Holy River Family Band

Welcome to Riverhouse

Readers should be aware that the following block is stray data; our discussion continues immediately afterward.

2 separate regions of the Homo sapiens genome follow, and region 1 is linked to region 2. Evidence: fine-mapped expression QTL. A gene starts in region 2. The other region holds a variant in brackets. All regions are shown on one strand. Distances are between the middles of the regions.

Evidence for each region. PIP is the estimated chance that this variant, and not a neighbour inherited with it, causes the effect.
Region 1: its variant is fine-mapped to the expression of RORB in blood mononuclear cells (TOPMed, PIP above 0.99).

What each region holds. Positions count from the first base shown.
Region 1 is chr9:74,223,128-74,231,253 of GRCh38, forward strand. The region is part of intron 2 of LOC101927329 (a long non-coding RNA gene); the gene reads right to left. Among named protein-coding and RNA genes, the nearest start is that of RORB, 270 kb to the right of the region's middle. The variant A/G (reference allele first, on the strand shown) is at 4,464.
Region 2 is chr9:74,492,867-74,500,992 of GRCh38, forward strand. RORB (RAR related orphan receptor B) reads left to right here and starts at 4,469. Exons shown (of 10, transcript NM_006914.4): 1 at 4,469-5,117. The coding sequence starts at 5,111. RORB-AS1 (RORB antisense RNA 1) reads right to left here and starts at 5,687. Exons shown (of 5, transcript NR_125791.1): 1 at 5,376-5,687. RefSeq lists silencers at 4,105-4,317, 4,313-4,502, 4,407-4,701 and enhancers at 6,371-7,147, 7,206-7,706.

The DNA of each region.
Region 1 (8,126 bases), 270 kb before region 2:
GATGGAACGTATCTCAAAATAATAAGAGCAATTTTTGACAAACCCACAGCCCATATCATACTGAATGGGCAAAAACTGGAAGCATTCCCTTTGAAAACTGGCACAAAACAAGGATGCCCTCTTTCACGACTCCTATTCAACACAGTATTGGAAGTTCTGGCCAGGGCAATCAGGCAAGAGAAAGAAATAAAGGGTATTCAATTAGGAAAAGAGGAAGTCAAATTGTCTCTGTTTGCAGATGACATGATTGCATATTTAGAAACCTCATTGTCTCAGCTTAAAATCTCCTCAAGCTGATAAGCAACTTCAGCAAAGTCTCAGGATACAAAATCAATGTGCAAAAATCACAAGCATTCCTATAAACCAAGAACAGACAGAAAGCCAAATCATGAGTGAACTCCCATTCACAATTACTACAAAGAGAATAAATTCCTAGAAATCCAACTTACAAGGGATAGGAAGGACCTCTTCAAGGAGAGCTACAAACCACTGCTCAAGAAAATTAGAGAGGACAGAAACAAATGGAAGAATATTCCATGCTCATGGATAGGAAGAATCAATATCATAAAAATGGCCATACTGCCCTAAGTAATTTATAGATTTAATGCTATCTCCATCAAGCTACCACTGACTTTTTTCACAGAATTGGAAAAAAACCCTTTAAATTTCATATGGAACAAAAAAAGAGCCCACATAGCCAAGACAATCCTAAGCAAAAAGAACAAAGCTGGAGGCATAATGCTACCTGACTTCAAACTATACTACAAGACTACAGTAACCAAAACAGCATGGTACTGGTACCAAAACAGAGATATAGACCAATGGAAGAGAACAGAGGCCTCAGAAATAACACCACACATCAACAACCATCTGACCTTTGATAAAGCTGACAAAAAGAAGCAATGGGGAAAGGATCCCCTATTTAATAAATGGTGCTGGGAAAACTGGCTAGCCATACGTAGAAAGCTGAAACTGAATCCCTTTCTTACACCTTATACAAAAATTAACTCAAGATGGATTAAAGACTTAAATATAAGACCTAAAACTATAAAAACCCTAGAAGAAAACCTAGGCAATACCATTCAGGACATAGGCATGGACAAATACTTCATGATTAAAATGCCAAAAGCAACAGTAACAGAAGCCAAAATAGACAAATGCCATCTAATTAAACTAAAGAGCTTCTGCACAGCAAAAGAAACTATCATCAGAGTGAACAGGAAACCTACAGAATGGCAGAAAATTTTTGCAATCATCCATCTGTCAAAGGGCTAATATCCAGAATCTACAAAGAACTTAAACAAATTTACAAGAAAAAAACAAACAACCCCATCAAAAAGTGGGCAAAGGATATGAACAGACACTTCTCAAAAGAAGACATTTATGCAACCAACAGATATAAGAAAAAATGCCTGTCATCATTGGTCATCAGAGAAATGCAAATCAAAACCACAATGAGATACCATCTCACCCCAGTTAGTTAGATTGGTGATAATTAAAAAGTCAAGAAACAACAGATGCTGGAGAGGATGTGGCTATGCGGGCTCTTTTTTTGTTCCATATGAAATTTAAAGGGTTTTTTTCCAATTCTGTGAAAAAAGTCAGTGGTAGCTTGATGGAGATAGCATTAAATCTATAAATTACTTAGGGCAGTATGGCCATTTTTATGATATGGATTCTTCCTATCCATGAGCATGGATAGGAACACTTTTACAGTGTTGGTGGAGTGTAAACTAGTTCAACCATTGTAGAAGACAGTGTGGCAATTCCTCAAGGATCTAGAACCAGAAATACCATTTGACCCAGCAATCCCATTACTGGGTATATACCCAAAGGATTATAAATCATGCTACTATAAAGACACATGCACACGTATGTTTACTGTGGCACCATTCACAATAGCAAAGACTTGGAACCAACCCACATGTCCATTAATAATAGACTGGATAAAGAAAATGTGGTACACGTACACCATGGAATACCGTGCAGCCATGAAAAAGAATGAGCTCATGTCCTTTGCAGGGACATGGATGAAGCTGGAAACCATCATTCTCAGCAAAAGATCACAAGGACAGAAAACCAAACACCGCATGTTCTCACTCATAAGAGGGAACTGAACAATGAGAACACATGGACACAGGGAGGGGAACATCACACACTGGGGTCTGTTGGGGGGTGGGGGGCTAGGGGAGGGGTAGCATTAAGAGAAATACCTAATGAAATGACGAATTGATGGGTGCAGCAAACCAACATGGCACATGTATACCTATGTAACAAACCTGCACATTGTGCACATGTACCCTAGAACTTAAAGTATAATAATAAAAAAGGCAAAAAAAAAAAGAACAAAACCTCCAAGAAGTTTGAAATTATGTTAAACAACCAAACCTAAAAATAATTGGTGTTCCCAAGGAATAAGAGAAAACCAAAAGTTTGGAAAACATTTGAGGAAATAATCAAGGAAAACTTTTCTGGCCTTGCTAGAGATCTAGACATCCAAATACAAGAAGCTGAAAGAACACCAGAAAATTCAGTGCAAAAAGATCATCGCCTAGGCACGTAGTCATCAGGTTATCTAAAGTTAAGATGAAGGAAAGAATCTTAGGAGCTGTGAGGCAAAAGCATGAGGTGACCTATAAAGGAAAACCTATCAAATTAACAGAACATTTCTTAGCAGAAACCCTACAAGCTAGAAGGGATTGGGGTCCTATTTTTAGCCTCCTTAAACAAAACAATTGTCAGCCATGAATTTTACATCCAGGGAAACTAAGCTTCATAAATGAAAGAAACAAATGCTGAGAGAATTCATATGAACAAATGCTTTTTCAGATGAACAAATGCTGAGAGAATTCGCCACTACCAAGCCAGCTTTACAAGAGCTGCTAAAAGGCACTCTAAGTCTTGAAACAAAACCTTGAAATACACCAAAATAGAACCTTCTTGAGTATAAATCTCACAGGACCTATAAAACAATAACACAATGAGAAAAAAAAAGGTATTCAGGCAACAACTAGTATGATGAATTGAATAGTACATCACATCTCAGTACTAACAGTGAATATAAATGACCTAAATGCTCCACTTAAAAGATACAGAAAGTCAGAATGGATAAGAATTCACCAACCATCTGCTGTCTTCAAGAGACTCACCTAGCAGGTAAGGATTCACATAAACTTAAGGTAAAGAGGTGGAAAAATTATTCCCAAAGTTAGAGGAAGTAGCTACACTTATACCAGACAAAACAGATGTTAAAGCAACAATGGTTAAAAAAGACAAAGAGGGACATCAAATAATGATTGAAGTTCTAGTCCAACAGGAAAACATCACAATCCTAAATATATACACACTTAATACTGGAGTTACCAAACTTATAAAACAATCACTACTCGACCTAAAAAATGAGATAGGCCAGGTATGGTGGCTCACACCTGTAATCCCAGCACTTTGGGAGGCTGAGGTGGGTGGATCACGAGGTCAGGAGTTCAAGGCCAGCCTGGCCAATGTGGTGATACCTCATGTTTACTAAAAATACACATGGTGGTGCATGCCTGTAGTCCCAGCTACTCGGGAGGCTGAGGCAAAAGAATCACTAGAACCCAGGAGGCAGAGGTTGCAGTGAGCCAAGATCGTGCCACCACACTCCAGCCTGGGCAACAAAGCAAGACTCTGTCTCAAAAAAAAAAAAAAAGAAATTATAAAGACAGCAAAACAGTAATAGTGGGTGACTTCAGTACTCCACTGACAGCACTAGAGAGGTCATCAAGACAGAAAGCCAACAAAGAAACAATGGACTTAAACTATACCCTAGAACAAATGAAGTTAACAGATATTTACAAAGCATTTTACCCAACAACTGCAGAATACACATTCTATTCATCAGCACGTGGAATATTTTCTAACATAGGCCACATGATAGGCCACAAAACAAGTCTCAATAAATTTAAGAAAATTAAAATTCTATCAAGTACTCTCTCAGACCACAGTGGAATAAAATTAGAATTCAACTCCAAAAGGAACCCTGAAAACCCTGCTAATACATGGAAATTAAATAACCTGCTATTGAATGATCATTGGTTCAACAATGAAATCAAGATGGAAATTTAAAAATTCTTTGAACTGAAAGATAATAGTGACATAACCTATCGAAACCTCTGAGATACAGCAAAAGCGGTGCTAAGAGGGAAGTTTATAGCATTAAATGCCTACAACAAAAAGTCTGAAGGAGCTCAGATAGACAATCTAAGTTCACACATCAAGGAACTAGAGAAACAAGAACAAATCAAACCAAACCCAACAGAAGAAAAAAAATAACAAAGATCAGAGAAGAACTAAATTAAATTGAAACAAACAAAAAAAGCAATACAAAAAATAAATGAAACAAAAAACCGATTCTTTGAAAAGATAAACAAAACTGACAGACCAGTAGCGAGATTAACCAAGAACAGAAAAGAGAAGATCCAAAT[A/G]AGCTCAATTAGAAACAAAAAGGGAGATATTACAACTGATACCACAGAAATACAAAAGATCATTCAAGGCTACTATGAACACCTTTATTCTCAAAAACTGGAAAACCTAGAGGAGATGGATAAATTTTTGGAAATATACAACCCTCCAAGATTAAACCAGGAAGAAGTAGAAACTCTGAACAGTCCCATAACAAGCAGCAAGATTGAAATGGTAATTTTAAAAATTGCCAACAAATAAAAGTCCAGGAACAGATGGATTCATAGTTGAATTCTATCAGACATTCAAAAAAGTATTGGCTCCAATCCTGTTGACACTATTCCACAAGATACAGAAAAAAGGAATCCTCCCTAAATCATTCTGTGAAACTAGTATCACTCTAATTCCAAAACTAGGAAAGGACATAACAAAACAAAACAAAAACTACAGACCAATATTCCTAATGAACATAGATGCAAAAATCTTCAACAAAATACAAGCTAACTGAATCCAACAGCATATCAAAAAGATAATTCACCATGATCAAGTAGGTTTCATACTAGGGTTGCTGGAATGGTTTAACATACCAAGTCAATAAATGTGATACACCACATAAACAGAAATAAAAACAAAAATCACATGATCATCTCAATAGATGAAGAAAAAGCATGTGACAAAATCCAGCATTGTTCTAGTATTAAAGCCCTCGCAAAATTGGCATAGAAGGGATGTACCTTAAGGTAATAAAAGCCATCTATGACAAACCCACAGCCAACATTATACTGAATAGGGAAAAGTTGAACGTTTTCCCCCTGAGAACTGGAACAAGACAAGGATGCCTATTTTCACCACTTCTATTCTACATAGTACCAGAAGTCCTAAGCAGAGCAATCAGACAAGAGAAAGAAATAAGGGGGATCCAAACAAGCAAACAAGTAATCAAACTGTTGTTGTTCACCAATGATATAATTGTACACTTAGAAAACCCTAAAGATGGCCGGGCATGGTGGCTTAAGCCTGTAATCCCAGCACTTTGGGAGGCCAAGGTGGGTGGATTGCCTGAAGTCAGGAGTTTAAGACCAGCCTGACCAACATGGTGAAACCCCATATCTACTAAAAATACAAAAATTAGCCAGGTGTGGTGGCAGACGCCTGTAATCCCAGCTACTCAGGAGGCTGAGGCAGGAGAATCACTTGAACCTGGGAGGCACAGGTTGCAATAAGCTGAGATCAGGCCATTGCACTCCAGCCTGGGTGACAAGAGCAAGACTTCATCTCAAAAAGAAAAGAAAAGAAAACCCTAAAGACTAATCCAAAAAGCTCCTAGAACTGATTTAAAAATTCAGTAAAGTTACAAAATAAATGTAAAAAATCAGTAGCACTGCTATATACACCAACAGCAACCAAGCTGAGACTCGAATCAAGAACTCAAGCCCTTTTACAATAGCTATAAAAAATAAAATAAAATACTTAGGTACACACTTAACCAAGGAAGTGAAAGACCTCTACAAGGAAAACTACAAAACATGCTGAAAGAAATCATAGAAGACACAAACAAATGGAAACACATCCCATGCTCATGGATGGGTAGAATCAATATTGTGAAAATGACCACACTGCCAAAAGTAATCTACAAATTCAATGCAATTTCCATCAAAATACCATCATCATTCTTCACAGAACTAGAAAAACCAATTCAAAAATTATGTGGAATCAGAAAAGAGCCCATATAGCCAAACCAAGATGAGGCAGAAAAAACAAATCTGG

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On their second effort, the authentically psychedelic (heck, even Tom Rapp of Pearls Before Swine wrote them a blurb) Holy River Family Band change their mind-blowing formula bit while continuing to extend their music into newer, unprecedented regions of the time-space continuum while using at least semi-conventional means. First off, Welcome to the Riverhouse is a double offering. Both CDs differ not only from the amazing Haida Deities, but from one another as well. The material here is far more song-oriented, with verses and choruses woven into the fabric of the musical exploration. The tapestry of musical instruments utilized by the band has only increased -- besides guitars, sax, flutes, exotic percussion, and oud, the mix now includes sitars, bouzouki, cumbuz, ney, Moroccan clay drums, and more. Nowhere does the band stray far from the guitar/bass/keyboard/drums equation to hang everything on, making all of it exotic, tasteful, and mind-bendingly multi-dimensional. There are echoes of previous incarnations such as on "As Long As Sun Shines," with its mystic prayer at the center reminding listeners of the more adventurous moments of the Incredible String Band, while the instrumental "Star Tree & the Death f Flowers" brings listeners the glorious, elongated drone power of acts such as Kawabata Makoto's (of Acid Mothers' Temple) solo projects and the Obscured by Clouds-era Pink Floyd and early Popol Vuh. But it's also different -- this is far more spiritual music that it is drug music; its meditative and expansive qualities come from focused rather than improvised meditations on space and texture. As one moves through the lyrics, it's easy to hear that the brothers Jens and Arne Johanson with Mathias Barder are evoking something other than rock & roll in their musical tomes. By the time the listener reaches "Remain" on disc two, with its textured sitar and guitar intertwining along with lilting keyboard phrases and organic, rudimentary percussion, the transformation is complete. HRFB have succeeded in taking listeners through the vortex to the place where all extraneous divisions of sound fall away, leaving only the essence of tone and vibration. This is an ambition of so many acts, from Spiritualized to Mercury Rev and the Flaming Lips -- all with far more elaborate production techniques that achieve far less musically, imagistically, and most importantly, emotionally.

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